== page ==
In a small corner of Ghana’s Upper East Region, the buildings themselves tell stories. Faint patterns emerge on the adobe walls of the compounds and granaries and huts. Smudges of red ochre, ebony and ashy white flake from the baked mud, becoming richer and more visible the further north we travel.
Chief Zotentaar-Suhbazaa of Tengzuk sits beneath a vast baobab, squinting at us through his orange-tinted aviators. He is an extraordinarily powerful and respected man, as his entourage and his ceremonial walking stick suggest, and so, presumably, does the neon-streaked beach towel he has draped casually around his neck.
I’ve long held the belief that when you want something badly enough, the whole universe conspires to make it happen – and never more so than when you’re travelling. My entire solo trip across South America seemed to be a happy chain of conspiracies – including when I awoke on an epic Bolivian bus journey …
As tempting as it is to see 20 things in a day, I need to try and just look at two or three, and evoke their essence on the page. Writing isn’t so different to drawing, after all.
As Britain’s favourite holiday destination, Spain, now reports more private rentals than hotel accommodation, it’s an excellent time to think about stepping away from the Costa resorts, and into… well, what, exactly? That’s the difficulty with Airbnb, there are just so many options. Room or whole apartment? Rural farmhouse or urban studio? Quirky or mainstream?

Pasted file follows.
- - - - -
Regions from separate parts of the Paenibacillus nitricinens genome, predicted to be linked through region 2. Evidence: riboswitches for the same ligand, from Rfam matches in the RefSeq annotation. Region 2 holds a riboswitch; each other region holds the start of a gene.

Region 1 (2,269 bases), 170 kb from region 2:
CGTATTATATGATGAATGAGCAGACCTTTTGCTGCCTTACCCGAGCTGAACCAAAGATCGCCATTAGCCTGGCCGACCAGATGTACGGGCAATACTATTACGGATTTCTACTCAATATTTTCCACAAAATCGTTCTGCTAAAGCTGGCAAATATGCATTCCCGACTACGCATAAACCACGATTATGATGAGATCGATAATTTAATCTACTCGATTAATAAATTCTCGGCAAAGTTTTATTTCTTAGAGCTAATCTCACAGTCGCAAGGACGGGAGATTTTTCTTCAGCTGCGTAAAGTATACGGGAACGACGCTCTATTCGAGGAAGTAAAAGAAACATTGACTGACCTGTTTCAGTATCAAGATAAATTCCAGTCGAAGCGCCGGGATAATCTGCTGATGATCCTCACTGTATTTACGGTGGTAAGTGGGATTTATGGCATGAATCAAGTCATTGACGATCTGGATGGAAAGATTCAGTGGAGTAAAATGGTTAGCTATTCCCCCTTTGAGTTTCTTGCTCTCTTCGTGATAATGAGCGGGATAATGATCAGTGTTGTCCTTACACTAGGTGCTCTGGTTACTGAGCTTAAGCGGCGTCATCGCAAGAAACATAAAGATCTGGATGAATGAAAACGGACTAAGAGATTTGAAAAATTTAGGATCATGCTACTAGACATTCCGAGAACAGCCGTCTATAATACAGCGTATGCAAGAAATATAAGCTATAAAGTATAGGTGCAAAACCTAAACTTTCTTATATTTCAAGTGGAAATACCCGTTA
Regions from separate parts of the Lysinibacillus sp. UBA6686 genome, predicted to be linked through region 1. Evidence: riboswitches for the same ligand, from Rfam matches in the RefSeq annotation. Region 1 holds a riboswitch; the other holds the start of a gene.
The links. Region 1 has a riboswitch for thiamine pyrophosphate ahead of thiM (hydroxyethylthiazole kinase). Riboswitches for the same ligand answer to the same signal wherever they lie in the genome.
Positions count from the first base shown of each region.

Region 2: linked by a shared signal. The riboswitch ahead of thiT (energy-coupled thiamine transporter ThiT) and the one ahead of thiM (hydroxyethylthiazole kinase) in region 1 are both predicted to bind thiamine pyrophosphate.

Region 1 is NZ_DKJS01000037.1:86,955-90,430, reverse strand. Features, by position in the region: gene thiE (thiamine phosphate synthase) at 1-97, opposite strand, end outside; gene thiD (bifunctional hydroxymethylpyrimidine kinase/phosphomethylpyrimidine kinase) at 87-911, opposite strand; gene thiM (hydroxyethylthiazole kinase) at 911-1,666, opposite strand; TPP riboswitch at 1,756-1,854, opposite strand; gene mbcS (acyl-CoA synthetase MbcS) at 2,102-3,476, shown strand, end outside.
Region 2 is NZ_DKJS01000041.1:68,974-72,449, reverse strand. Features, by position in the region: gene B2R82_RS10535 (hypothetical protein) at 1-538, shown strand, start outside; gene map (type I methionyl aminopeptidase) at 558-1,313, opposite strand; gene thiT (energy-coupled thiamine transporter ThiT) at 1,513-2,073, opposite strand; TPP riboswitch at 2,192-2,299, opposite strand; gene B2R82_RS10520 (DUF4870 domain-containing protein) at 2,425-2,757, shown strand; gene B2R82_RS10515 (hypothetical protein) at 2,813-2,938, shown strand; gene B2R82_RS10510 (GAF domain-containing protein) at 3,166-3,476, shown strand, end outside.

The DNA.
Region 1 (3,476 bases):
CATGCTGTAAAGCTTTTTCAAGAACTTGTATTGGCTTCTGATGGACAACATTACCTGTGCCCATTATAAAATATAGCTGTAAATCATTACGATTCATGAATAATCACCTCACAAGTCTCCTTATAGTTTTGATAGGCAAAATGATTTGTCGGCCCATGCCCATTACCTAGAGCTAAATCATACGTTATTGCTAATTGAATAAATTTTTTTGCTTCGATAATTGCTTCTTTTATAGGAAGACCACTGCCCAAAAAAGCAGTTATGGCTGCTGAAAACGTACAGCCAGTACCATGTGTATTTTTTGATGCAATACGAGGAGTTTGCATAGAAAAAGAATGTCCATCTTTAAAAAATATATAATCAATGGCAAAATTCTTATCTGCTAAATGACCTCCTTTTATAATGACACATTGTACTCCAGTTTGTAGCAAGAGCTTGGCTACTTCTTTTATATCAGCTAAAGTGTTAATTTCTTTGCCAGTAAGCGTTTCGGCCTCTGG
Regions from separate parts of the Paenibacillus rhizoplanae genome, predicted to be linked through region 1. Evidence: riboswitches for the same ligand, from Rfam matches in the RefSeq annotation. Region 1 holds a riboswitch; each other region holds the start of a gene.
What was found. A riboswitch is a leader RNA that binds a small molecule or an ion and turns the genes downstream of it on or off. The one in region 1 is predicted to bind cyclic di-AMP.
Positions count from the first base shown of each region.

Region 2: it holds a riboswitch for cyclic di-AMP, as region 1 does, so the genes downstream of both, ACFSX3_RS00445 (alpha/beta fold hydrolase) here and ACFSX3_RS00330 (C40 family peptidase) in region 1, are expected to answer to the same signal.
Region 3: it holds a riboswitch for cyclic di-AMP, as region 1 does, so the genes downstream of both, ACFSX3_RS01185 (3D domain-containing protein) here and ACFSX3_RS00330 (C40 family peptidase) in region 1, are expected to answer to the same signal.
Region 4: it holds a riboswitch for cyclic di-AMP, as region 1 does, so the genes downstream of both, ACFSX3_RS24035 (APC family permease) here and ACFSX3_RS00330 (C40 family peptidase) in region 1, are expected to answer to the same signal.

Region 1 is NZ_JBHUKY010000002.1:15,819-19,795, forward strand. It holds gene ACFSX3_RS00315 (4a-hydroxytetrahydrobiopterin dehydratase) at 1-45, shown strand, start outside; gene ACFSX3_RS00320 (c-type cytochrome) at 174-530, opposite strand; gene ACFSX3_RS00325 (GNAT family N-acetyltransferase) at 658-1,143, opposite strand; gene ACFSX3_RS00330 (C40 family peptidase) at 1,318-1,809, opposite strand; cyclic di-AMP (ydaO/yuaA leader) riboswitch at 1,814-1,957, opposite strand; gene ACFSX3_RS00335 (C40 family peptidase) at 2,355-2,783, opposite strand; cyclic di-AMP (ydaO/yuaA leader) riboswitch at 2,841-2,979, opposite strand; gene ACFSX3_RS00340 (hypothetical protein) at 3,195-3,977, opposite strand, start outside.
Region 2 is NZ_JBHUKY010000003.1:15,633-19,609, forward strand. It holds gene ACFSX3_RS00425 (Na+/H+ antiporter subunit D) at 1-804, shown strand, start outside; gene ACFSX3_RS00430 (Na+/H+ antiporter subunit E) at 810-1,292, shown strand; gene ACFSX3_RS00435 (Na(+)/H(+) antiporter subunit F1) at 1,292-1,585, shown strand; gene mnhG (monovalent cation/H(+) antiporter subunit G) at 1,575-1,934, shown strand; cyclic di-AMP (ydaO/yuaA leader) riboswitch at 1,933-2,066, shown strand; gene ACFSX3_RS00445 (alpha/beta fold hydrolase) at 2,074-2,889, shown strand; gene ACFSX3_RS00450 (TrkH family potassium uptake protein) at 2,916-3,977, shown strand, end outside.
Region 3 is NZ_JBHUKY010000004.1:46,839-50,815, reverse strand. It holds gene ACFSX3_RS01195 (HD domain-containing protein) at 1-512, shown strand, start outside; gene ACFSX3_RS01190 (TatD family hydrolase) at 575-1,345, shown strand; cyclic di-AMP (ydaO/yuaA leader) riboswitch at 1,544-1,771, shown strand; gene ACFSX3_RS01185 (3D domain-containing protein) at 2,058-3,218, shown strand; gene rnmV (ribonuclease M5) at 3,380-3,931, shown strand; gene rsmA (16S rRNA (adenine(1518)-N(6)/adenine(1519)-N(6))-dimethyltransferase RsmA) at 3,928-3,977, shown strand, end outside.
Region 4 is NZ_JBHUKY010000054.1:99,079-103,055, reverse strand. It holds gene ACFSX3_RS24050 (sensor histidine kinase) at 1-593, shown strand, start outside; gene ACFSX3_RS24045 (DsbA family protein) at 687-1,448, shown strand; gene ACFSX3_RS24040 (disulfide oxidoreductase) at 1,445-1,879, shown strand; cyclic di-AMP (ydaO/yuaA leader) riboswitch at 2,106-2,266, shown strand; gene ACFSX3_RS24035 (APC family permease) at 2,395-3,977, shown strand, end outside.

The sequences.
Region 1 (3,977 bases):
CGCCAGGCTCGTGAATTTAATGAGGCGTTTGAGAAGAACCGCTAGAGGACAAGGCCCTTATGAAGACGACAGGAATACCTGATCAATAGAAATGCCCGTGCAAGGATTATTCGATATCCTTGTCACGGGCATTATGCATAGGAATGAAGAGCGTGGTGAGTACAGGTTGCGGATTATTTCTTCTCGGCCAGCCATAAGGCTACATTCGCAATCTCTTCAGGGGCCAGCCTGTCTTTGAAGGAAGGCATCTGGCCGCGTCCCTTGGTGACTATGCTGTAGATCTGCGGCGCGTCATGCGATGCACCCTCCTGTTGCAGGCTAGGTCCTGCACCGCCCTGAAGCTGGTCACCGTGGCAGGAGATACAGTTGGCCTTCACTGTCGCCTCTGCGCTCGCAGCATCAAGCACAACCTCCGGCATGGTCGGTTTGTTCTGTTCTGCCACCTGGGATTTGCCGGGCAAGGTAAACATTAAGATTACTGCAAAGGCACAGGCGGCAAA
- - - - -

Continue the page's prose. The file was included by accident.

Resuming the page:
Bo-Kaap provides a colourful contrast to Cape Town’s black and white nature – in more ways than one. Its buildings are painted every colour under the bright African sun, seducing photographers with its rainbow palette. And its Cape Malay residents are a blend of yet more ethnicities, a culture as colourful as its streets.
La Nomadita explores what happens when you leave money out of the equation – and trade in goods, services, time – and conversation.
For two weeks around each new moon, bioluminescence flickers across Bon Accord Lagoon. Movement sparks chemical reactions, causing the tiny organisms to gleam an indescribable colour, the shade of stars and static and glowworms. Fish darted past; shooting stars beneath a moonless sky.
On an island as tiny as Tobago, it’s doubly thrilling to discover that the road less travelled still remains. In this case the “road” was a river, and I was navigating it not by boat, but on foot – barefoot – with a man named Porridge.
This photo means a lot to me today as it’s my final day in the job which has taken me across the globe and back during the last five years, and the end of almost exactly ten years of living and working around the world and there are many memories in these Pesos, Gourdes, Shillings, Dollars, Euros, Bolivianos, Birr and Balboas.